One exemplary embodiment useful for encoding serialized objects representing information content of a database in a workflow processing system applied to printing environment may encode the database content as serialized objects of type “object”, followed by objects of type “enum”, followed by objects of type “data types”, followed by objects of type “attribute”. Following these serialized objects representing the content of the database, value objects may be serialized to represent values of particular instances of particular objects of the above types. Thus the information content of the application database may be represented by serialized objects in the serialized objects file. The deserialization process may then merge the serialized information into a newly populated database with updated structure.
Thus, the sequence of serialization and deserialization exemplified by the detailed flowcharts of
As noted above, the first serialized object in the serialized objects file is preferably an “object types” object that serves to identify the types of all objects that follow in the serialized objects file. In general the “object types” object is used to populate an object type table used by the serialization and deserialization code to identify the order in which objects are processed during serialization and deserialization and to identify new types of objects that have been added by user customization or extension features of the underlying application system. Thus, the first database or current version of the database may include additional object types or “rows” in the object types table representing object types that have been added by extensions to the base features of the underlying application system. When the new program instructions representing an update or upgrade are installed, the same extension features will be included in the updated program instructions and thus the additional object types must be recognized from the first or current version of the database to allow appropriate merging into the new version or second database.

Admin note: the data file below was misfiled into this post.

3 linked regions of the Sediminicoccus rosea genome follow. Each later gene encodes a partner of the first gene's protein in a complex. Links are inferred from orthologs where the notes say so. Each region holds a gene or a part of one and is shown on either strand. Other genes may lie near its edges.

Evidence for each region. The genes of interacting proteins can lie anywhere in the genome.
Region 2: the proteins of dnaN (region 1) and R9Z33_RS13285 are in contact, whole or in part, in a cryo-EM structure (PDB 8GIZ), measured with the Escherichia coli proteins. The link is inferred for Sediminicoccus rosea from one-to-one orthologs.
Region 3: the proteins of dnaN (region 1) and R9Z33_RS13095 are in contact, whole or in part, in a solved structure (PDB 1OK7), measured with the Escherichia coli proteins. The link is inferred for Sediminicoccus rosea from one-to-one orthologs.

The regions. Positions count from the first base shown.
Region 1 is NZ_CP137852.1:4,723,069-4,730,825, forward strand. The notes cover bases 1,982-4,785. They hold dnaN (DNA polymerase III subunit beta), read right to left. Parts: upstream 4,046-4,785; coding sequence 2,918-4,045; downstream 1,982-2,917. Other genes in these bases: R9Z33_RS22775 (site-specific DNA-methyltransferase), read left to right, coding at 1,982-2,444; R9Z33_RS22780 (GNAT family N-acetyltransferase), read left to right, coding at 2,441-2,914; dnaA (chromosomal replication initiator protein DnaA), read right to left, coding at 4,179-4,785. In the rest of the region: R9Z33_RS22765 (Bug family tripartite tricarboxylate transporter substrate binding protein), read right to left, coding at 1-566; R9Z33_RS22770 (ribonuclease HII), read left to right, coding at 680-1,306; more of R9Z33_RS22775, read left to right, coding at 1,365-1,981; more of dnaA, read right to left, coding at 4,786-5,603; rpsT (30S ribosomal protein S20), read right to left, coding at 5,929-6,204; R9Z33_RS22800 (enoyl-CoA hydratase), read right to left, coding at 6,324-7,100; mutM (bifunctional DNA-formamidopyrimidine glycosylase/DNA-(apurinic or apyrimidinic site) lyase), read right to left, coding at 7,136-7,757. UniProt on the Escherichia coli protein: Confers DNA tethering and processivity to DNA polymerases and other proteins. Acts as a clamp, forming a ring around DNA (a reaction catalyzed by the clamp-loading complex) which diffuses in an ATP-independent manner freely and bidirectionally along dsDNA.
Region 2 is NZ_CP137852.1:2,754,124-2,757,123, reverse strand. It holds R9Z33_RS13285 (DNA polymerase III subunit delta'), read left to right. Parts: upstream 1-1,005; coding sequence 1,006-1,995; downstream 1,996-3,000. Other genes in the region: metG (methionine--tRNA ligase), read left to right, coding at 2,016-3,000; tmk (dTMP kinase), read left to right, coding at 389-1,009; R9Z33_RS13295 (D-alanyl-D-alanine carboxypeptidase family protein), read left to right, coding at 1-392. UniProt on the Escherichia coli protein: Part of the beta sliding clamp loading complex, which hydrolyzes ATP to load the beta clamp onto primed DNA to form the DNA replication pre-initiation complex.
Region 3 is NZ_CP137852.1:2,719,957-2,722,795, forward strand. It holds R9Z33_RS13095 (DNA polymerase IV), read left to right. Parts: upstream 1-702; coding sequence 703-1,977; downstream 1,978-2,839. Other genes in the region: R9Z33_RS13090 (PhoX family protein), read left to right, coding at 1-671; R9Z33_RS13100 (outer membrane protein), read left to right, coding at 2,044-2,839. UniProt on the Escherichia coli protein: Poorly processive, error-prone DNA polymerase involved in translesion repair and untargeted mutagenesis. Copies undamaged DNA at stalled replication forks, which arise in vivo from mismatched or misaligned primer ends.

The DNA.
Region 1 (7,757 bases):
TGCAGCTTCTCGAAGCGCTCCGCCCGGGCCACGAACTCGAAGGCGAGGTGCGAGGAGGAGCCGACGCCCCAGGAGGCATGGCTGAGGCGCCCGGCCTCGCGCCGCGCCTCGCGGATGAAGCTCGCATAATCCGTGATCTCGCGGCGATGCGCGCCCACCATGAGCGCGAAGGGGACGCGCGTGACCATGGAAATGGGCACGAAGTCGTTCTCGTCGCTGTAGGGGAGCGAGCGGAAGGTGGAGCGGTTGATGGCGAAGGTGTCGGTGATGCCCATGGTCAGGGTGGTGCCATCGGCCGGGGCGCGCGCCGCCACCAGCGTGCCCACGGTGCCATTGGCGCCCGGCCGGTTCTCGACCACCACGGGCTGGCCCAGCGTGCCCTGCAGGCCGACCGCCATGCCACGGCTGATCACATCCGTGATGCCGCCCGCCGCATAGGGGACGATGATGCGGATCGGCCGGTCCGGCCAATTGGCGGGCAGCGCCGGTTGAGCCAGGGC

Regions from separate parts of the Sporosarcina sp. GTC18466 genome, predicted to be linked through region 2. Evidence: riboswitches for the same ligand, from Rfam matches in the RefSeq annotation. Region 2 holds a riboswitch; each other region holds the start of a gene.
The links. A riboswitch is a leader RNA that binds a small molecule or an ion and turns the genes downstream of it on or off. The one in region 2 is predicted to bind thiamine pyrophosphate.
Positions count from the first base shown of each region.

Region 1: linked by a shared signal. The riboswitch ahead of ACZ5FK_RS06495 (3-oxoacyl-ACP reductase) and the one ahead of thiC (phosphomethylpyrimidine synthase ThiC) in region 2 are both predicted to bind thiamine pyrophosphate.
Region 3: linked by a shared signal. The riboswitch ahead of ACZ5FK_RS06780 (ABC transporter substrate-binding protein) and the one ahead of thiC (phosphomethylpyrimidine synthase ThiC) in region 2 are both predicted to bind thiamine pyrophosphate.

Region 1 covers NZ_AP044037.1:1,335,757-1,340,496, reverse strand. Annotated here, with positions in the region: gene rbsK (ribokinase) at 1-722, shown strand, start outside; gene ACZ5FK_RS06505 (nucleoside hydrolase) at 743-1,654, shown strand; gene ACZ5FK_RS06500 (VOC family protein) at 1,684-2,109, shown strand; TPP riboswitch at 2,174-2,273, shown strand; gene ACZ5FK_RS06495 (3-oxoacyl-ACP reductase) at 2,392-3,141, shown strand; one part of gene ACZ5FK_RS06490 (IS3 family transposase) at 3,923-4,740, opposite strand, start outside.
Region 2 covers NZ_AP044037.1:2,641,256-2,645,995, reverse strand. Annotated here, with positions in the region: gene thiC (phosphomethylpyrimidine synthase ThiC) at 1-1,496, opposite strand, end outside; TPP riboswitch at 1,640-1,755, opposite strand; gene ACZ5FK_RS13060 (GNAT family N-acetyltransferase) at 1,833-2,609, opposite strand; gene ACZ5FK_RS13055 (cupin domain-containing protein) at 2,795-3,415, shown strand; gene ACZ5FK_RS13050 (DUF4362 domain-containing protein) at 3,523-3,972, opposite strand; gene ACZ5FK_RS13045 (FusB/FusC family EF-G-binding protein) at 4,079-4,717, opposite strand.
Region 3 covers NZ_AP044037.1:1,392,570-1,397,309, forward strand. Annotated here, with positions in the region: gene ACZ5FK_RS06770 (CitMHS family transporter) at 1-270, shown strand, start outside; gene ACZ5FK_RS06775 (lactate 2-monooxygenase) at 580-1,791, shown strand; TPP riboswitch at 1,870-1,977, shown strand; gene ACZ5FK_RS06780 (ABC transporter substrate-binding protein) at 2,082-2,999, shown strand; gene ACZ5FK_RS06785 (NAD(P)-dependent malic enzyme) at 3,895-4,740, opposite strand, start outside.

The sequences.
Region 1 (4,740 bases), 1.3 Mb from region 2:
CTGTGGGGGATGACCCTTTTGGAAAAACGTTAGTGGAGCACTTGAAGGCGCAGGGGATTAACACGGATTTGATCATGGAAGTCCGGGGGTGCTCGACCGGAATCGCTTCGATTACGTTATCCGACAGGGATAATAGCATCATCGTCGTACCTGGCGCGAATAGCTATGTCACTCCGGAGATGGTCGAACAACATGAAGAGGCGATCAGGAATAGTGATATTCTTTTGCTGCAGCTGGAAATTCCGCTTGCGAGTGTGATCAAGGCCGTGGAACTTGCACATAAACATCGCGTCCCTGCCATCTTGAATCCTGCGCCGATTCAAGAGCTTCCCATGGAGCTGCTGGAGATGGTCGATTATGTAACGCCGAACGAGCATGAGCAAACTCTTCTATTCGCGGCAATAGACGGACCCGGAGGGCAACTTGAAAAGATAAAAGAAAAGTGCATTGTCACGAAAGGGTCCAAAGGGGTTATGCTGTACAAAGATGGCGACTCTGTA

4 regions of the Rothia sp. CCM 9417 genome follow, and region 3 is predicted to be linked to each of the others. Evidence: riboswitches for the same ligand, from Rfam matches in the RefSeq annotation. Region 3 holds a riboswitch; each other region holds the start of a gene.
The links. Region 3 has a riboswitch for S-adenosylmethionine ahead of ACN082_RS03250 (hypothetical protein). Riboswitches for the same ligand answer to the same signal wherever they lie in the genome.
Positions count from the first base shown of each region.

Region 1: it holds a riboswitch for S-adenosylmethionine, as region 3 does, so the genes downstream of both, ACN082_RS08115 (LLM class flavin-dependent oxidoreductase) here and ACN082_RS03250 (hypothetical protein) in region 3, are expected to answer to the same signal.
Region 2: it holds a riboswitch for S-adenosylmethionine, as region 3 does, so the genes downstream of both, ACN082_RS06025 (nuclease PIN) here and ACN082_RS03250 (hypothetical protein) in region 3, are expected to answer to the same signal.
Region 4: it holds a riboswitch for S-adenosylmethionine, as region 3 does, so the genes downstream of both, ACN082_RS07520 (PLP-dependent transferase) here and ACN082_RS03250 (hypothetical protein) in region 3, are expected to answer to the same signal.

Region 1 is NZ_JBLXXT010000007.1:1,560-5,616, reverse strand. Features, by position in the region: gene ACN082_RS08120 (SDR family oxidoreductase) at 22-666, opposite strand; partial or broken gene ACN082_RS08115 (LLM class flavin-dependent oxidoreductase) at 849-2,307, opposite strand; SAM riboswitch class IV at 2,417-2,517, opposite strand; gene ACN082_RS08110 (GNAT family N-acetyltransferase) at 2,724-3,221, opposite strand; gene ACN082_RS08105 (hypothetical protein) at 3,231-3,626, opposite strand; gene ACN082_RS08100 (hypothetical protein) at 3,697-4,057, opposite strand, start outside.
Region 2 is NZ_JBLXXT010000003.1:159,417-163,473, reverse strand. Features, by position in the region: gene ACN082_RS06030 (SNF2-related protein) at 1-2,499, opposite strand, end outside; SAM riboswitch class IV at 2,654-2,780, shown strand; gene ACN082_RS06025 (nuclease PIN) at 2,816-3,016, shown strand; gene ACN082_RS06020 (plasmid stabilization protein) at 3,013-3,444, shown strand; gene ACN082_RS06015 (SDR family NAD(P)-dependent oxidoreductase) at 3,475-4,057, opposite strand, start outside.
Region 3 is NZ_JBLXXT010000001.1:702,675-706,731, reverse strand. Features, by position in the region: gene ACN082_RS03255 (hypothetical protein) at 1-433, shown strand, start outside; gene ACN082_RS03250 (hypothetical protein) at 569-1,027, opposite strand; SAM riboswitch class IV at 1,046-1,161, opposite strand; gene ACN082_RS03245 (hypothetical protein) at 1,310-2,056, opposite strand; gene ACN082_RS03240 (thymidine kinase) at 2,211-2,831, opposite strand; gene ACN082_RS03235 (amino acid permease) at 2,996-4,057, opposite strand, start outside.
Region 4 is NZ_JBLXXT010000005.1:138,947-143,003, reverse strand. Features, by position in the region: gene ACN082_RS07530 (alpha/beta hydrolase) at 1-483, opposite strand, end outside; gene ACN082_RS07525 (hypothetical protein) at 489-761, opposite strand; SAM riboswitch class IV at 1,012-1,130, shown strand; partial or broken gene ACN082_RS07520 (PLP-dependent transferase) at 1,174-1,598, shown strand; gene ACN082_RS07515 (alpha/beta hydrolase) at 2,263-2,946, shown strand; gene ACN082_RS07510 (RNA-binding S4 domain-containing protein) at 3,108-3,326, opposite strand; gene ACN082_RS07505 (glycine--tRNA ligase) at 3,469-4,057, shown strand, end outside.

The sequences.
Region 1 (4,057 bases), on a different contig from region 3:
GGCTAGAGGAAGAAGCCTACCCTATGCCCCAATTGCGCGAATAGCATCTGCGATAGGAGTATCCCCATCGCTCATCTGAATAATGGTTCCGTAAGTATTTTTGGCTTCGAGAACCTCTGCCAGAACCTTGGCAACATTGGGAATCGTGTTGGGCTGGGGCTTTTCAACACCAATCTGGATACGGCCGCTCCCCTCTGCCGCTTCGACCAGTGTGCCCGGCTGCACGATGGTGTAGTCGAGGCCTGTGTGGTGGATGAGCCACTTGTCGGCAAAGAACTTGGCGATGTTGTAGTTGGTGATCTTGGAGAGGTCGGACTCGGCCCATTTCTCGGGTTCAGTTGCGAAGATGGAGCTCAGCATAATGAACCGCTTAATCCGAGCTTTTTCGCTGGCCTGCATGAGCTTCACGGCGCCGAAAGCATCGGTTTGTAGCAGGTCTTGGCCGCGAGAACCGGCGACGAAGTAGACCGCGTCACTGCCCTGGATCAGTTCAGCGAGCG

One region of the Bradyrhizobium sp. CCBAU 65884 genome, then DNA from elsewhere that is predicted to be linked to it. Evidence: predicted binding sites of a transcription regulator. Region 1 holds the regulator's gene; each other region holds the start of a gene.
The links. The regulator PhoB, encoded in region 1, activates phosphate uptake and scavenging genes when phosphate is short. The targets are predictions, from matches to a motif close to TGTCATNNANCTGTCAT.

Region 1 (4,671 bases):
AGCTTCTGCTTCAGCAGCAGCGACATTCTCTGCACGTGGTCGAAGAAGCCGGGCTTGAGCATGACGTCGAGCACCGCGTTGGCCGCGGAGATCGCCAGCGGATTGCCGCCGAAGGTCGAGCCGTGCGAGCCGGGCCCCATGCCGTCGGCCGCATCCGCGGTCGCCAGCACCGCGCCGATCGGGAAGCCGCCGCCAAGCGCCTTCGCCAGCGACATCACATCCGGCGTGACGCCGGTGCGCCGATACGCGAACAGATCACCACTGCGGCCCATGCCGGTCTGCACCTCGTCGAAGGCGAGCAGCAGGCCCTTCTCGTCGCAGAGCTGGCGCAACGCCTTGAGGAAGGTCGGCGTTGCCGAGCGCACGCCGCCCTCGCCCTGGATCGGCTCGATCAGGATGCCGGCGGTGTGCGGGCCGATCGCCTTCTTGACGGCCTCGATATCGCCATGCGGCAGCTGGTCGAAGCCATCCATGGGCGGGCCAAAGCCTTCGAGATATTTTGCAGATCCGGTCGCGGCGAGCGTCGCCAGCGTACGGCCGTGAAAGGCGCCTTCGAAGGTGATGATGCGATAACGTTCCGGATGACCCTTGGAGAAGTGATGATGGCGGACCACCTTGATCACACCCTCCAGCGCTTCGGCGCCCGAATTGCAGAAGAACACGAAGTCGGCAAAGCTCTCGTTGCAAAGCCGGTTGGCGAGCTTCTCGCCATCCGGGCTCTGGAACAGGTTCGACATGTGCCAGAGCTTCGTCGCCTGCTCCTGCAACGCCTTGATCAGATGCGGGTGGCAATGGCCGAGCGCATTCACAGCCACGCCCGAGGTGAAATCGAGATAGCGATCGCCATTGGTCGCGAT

Using the serialization and deserialization methods and structures described herein, a significant number of changes may be accommodated in the new version of the database. Data from the current version may be merged into the new version of the database. Structural changes in the new version of the database may include any of the following exemplary structural changes: addition or deletion of a row or column in an existing table, addition of a new table and its associated contents, changing parameters of a column in a table (e.g., size, data type, validity constraints, etc.), changing parameters of an existing table, etc. In addition, the deserialization process may include features to help a user in the migration process. For example, deserialization may include steps to validate any data in the tables, to backup/restore the database, to undo an earlier update, to highlight or report changes between current and new versions, etc. Further, those of ordinary skill in the art will recognize that depending on the nature of the updates, some changes may not be supportable. For example, where updates involve patches or fixes based on a particular release level some changes may be disallowed until a full release update. Such design choices are dependent upon the particular application of features and aspects hereof and the nature of updates in each particular application. In general, the above and other changes may be supported and may be allowed or disallowed at different levels or stages of the update processes unique to each application.